It's an ordinance that few people may know exists. But two national retailers - Big Lots and Marshalls - will pay fines for violating a Buffalo ordinance known as "ban the box," which forbids questions about criminal history on an initial job application.
Under the ordinance, which is also in effect in Rochester and Syracuse, employers may not ask about a job candidate's criminal history until the first interview. Leaving the question off initial job applications, supporters say, gives people with a criminal past a better chance to rebuild their lives.
"Under New York law, under the human rights and the corrections law, an employer is prohibited from discriminating against an applicant on the basis of an arrest or conviction record," said Amy Hemenway, a local attorney with Harter, Secrest & Emery who is experienced in the subject. "In order to make a decision, you have to show that there's either a direct relationship between the conviction and job sought, or some unreasonable risk to safety."
Hemenway admits that having the ordinance in effect in some municipalites but not in others creates a potential problem for national chains. She told WBFO that her firm advises clients to be cautious and leave questions about criminal history off the application.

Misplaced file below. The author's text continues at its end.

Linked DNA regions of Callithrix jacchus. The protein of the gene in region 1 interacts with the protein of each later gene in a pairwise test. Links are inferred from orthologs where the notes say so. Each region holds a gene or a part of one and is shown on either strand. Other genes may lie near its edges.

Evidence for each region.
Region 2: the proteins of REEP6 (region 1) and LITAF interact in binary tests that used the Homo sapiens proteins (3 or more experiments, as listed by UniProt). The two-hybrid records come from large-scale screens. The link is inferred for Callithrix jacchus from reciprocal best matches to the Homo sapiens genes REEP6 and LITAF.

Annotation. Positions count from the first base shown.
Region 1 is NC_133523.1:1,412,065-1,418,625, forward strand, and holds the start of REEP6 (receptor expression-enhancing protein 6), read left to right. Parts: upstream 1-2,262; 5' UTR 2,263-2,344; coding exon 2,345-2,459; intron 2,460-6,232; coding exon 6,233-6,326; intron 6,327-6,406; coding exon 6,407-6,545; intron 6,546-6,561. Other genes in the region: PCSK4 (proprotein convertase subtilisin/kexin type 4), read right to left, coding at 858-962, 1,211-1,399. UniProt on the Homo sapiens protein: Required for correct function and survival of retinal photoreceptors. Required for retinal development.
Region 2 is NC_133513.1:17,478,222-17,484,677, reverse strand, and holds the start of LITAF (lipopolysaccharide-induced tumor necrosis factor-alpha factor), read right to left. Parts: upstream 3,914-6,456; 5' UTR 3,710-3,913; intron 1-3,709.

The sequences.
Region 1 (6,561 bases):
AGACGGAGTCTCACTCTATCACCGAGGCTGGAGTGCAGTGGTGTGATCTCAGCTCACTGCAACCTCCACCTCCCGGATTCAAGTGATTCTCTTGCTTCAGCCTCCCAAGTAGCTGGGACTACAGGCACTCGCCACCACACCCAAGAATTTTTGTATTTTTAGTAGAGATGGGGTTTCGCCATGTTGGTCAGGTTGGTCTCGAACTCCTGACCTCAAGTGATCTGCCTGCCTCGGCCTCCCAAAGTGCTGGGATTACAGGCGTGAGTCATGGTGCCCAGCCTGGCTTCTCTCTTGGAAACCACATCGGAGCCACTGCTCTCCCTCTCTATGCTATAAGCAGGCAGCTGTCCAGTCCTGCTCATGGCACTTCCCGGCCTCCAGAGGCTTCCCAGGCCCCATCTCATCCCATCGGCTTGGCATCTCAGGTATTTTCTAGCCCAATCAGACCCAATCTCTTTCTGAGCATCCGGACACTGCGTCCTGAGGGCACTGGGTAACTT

Under their settlement with Attorney General Schneiderman's office, Big Lots and Marshalls will adjust their applications for stores throughout the state, leaving out questions about criminal history. Big Lots will pay a $100,000 fine while Marshalls will pay $95,000.
Both chains also agreed to make "affirmative efforts" to recruit applicants with criminal histories through an organization that trains former prisoners.
Buffalo's "Ban the Box" ordinance has been in effect since 2014.